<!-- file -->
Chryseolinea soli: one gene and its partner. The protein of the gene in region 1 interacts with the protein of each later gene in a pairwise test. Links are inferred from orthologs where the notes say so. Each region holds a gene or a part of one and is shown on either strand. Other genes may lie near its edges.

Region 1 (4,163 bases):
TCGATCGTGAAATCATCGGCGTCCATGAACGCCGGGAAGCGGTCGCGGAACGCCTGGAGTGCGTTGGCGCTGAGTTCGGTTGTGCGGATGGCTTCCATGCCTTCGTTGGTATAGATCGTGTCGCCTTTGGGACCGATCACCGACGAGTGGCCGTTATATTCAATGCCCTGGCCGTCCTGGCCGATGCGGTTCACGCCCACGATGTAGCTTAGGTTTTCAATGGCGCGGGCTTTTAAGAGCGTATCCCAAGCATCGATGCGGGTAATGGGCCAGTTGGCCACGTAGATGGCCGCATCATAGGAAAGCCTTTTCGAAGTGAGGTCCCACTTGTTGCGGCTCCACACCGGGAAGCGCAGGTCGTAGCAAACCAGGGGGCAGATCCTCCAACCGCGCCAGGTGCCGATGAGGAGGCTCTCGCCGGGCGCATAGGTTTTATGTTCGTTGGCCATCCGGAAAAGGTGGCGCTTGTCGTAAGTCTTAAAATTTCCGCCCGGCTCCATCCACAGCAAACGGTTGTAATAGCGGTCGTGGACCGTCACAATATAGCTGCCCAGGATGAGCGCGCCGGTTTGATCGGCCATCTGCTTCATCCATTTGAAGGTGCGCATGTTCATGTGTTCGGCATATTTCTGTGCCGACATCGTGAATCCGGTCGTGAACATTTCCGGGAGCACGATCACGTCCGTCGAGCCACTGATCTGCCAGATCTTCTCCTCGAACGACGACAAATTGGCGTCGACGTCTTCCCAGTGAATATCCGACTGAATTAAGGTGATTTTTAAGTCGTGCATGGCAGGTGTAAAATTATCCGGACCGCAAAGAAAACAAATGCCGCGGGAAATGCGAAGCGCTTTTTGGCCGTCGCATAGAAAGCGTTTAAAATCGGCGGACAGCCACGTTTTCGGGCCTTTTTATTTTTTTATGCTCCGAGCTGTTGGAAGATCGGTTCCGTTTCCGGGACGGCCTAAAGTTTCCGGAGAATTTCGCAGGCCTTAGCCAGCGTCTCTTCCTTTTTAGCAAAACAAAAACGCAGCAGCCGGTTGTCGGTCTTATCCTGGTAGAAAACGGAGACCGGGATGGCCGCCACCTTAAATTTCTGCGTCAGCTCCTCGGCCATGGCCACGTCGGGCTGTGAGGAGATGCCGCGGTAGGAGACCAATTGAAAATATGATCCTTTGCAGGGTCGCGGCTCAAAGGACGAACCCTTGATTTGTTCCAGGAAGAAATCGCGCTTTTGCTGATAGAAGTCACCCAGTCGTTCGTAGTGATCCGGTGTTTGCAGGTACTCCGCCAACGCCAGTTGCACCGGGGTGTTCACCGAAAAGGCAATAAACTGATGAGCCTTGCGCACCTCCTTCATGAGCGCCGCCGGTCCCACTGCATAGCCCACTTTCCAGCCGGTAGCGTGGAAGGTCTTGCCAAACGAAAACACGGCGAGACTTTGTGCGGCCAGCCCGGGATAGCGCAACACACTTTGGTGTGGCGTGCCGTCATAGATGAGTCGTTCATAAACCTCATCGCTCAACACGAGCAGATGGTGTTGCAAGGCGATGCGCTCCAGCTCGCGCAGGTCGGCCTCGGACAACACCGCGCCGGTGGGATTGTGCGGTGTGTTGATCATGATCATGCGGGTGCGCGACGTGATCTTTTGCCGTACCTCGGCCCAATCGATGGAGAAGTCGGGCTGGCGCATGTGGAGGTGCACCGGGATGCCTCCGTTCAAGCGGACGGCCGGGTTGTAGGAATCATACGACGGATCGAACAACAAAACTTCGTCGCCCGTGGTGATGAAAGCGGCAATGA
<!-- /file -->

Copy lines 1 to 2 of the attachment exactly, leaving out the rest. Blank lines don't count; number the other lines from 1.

Chryseolinea soli: one gene and its partner. The protein of the gene in region 1 interacts with the protein of each later gene in a pairwise test. Links are inferred from orthologs where the notes say so. Each region holds a gene or a part of one and is shown on either strand. Other genes may lie near its edges.

Region 1 (4,163 bases):